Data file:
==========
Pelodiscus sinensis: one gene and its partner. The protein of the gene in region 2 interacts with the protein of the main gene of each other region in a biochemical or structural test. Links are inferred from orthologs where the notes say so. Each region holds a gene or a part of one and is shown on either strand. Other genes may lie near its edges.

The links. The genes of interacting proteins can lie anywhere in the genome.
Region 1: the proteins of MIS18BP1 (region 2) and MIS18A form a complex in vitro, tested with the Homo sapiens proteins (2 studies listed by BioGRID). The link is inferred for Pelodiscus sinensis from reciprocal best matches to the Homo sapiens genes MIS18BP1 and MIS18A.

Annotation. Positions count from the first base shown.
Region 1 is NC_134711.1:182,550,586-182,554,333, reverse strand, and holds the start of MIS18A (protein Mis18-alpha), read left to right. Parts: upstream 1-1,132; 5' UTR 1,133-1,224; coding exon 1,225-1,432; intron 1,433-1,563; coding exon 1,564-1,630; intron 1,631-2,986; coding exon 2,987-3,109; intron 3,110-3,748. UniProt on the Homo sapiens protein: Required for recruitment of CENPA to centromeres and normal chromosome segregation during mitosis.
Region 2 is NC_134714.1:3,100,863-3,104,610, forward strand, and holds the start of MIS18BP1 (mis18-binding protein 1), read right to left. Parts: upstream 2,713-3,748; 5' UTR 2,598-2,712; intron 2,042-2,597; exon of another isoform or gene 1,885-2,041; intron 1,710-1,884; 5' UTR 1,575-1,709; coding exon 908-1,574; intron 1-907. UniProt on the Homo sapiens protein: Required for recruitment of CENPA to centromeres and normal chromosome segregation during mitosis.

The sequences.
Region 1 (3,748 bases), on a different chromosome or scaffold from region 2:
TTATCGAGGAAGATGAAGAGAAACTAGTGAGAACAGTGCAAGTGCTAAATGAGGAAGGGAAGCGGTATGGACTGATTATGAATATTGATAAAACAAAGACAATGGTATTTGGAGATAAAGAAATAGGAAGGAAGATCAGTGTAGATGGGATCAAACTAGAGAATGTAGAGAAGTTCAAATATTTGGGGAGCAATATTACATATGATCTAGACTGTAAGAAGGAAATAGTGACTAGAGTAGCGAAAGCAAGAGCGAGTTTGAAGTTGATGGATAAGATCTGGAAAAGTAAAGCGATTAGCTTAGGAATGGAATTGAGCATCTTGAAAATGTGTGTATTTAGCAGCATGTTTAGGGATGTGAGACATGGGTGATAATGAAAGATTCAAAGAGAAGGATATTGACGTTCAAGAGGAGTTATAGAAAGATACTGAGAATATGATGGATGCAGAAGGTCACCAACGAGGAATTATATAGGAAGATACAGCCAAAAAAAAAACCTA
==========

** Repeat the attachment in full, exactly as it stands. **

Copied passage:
Pelodiscus sinensis: one gene and its partner. The protein of the gene in region 2 interacts with the protein of the main gene of each other region in a biochemical or structural test. Links are inferred from orthologs where the notes say so. Each region holds a gene or a part of one and is shown on either strand. Other genes may lie near its edges.

The links. The genes of interacting proteins can lie anywhere in the genome.
Region 1: the proteins of MIS18BP1 (region 2) and MIS18A form a complex in vitro, tested with the Homo sapiens proteins (2 studies listed by BioGRID). The link is inferred for Pelodiscus sinensis from reciprocal best matches to the Homo sapiens genes MIS18BP1 and MIS18A.

Annotation. Positions count from the first base shown.
Region 1 is NC_134711.1:182,550,586-182,554,333, reverse strand, and holds the start of MIS18A (protein Mis18-alpha), read left to right. Parts: upstream 1-1,132; 5' UTR 1,133-1,224; coding exon 1,225-1,432; intron 1,433-1,563; coding exon 1,564-1,630; intron 1,631-2,986; coding exon 2,987-3,109; intron 3,110-3,748. UniProt on the Homo sapiens protein: Required for recruitment of CENPA to centromeres and normal chromosome segregation during mitosis.
Region 2 is NC_134714.1:3,100,863-3,104,610, forward strand, and holds the start of MIS18BP1 (mis18-binding protein 1), read right to left. Parts: upstream 2,713-3,748; 5' UTR 2,598-2,712; intron 2,042-2,597; exon of another isoform or gene 1,885-2,041; intron 1,710-1,884; 5' UTR 1,575-1,709; coding exon 908-1,574; intron 1-907. UniProt on the Homo sapiens protein: Required for recruitment of CENPA to centromeres and normal chromosome segregation during mitosis.

The sequences.
Region 1 (3,748 bases), on a different chromosome or scaffold from region 2:
TTATCGAGGAAGATGAAGAGAAACTAGTGAGAACAGTGCAAGTGCTAAATGAGGAAGGGAAGCGGTATGGACTGATTATGAATATTGATAAAACAAAGACAATGGTATTTGGAGATAAAGAAATAGGAAGGAAGATCAGTGTAGATGGGATCAAACTAGAGAATGTAGAGAAGTTCAAATATTTGGGGAGCAATATTACATATGATCTAGACTGTAAGAAGGAAATAGTGACTAGAGTAGCGAAAGCAAGAGCGAGTTTGAAGTTGATGGATAAGATCTGGAAAAGTAAAGCGATTAGCTTAGGAATGGAATTGAGCATCTTGAAAATGTGTGTATTTAGCAGCATGTTTAGGGATGTGAGACATGGGTGATAATGAAAGATTCAAAGAGAAGGATATTGACGTTCAAGAGGAGTTATAGAAAGATACTGAGAATATGATGGATGCAGAAGGTCACCAACGAGGAATTATATAGGAAGATACAGCCAAAAAAAAAACCTA